As Americans begin preparations for the July 4th weekend, a newly released Fox News poll reports that national pride is at a record low.

The survey asked registered voters “are you proud of the country today?” Given the exceptionally high gas prices, rising inflation, growing political and cultural divisions and other issues, it’s no surprise that a majority, 56%, said no. That’s up from 45% in 2017, during the first year of Donald Trump’s presidency, and 28% in 2011.

When broken down by different party groups, all report feeling less proud. Only 46% of Democrats feel proud of their country, compared to 48% who do not. This is despite their party controlling both the legislative and executive branches of the federal government. 

It’s no surprise that only 36% of self-identified Republicans are proud of their country, 60% are not. The numbers are even worse for Independents, with 29% reporting national pride and 64% national disappointment. 

This downward trend continues, with men and women. Black voters are the only group seeing an increase of 11 points. 

For Democrats, perhaps the most disappointing news would be the results provided by Hispanic voters, who’s national pride has dropped by a staggering 22-points from 57% to 35% between 2017 and 2022.

Democratic pollster Chris Anderson, who conducted the poll with Republican Daron Shaw, said of the results: “Whereas once being proud of America was treated as a prerequisite for being patriotic, that too has been subsumed by partisanship. It seems for many pride and patriotism are no longer about our democratic freedoms but about the person in the White House.”

Given that national news dominates most of the day’s headlines, the intention of our Founding Fathers of having a federation of states has been increasingly lost. As more power is seemingly concentrated in the federal government, the role of president is more and more powerful and influential. As a result, it has seemingly become tied to the national feeling of satisfaction.

So, if the president is unpopular or perceived as not serving America’s best interests at home or abroad, the people feel that more acutely.

It doesn’t help that the economy is in tatters and gas prices are forcing families to sometimes choose between making a run to the grocery store and filling up the tank. In response to this crisis, President Joe Biden appears to have no plan and is willing to let Americans suffer “as long as it takes” to protect Ukraine from Vladimir Putin’s ambitions, though the United States could probably offset the loss of Russian oil for the rest of the world by unleashing the resources of its own energy industry. At this point, he refuses to do so.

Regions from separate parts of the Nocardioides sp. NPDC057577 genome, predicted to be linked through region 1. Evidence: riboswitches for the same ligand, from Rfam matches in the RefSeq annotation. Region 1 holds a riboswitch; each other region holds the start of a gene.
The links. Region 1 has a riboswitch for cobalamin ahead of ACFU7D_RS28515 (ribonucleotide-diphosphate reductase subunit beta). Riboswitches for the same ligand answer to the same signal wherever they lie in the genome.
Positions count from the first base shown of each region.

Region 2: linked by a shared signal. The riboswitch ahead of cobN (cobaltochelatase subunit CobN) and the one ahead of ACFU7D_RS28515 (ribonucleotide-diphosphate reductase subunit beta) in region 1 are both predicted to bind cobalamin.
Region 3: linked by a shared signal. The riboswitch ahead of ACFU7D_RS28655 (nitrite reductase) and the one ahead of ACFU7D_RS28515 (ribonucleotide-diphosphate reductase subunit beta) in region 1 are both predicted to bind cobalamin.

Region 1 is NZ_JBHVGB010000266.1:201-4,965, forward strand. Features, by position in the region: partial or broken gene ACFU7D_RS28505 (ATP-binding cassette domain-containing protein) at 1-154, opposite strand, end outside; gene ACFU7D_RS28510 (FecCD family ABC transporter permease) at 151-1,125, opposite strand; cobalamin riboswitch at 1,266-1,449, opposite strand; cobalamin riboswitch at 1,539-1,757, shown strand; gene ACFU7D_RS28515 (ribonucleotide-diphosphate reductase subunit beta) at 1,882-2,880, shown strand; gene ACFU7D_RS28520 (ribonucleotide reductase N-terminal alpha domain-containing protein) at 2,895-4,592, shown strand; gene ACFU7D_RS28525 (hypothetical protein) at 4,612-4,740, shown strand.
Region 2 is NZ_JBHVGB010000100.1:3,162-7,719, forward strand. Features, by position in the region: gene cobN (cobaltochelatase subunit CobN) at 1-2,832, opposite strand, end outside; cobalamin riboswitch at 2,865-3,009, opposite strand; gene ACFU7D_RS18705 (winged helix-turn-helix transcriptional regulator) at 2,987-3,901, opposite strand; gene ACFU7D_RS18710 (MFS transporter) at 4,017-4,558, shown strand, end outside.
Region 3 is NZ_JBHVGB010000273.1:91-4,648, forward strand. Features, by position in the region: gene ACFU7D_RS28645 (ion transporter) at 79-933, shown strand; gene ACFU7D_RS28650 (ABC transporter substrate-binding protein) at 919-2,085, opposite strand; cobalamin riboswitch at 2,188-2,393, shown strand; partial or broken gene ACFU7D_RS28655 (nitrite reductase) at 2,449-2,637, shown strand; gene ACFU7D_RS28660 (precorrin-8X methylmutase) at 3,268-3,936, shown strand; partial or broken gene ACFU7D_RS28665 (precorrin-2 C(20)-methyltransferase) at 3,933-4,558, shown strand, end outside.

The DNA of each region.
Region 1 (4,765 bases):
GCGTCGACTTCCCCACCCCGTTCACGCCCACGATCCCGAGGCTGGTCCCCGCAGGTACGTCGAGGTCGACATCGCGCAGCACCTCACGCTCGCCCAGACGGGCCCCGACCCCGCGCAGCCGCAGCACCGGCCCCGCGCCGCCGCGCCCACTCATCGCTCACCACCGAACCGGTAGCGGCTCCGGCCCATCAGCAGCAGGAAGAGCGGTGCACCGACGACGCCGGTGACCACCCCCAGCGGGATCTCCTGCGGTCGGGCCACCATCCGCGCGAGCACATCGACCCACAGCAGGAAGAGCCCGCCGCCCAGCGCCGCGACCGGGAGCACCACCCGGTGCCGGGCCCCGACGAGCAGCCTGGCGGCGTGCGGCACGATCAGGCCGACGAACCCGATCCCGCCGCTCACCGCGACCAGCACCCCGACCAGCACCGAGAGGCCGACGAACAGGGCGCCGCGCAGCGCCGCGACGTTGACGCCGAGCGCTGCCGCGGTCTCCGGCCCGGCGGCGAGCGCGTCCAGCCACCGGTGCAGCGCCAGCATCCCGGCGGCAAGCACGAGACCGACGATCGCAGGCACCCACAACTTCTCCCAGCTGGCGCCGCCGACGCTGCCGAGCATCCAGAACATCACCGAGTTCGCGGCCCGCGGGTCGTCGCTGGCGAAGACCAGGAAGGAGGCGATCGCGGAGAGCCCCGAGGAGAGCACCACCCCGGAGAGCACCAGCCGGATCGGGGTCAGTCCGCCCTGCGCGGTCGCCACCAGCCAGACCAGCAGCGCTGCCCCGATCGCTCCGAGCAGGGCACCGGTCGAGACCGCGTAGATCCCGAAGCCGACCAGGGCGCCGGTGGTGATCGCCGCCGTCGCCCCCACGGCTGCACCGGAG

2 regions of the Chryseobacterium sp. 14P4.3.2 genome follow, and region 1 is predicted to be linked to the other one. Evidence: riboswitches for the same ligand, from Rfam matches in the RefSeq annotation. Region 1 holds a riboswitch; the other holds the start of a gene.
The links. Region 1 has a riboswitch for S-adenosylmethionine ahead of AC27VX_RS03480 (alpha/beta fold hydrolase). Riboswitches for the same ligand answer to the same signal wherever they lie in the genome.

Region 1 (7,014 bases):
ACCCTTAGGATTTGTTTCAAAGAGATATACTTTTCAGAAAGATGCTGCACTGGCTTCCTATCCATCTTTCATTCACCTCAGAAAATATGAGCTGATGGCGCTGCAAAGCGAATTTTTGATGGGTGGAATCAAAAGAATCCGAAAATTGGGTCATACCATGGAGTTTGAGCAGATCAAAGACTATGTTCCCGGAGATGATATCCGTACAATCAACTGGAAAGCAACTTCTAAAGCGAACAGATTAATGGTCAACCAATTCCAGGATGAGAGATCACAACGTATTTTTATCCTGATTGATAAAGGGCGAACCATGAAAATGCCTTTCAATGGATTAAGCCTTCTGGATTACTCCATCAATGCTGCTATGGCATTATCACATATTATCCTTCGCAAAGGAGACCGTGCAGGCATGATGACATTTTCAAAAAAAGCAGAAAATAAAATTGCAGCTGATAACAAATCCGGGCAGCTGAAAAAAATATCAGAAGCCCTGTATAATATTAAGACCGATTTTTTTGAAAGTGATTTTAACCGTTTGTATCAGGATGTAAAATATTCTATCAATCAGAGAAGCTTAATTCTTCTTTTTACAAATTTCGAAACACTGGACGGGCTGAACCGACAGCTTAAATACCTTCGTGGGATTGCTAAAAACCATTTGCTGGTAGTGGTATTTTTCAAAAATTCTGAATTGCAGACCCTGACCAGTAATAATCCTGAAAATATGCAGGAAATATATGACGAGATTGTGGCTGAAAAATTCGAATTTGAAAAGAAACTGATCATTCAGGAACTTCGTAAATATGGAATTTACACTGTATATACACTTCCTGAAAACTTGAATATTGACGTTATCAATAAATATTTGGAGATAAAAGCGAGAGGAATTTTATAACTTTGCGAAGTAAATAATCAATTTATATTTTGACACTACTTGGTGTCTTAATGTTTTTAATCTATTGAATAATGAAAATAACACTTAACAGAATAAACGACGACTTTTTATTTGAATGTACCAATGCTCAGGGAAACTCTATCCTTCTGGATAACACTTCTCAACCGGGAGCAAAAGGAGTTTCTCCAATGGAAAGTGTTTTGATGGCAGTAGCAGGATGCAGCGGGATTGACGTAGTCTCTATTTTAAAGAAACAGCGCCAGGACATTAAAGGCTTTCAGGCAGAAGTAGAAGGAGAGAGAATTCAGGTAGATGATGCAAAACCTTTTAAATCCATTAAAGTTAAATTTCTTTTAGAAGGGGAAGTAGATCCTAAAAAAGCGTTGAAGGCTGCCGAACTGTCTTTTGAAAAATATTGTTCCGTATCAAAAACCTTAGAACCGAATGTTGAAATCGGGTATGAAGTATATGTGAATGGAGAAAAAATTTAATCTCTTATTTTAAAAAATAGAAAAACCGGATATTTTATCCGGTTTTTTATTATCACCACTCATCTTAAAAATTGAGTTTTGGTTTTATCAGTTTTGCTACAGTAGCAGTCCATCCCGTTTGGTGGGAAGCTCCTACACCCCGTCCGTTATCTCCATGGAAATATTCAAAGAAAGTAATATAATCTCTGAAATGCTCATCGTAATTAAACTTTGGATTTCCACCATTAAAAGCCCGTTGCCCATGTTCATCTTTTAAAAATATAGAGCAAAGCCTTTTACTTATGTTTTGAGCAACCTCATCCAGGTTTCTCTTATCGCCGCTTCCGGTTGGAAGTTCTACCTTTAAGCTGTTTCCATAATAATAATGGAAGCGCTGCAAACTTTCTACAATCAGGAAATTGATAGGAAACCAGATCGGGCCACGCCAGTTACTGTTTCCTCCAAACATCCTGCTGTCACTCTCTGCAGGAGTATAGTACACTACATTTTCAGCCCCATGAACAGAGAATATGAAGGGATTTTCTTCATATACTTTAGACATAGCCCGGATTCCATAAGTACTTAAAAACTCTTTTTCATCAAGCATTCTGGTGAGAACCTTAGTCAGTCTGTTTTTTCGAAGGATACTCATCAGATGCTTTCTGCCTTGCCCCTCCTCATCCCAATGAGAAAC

The country may also be more politically and culturally divided than ever before this Independence Day, with some even threatening to boycott the holiday entirely due to recent Supreme Court decision regarding abortion. 

However, this remains the greatest country on earth.

From George Washington and Ronald Reagan to Abraham Lincoln and Martin Luther King Jr., America is filled with political powerhouses, free thinkers and some of the greatest entrepreneurial and industrial minds of the last 250 years, who collectively have changed the world through the innovations of electricity, the telephone, airline travel, the internet, Microsoft Office, Tesla and the ever-popular iPhone, just to name a few.

This country that has sparked so much inspiration began with the words of Thomas Jefferson in the Declaration of Independence, who was deeply influenced by English philosopher John Locke, who lived through England’s Glorious Revolution that saw King Charles I lose his head and his son King Charles II retake the throne again. 

The Declaration of Independence states: “We hold these truths to be self-evident, that all men are created equal, that they are endowed by their Creator with certain unalienable Rights, that among these are Life, Liberty, and the pursuit of Happiness.” 

Those eternal truths don’t change. American politics may descend into ever increasing chaos and national pride may currently be low, but these words remain true and are a beacon hope.

Learn more about how John Locke’s legacy inspires the most influential state-based think tanks in the country here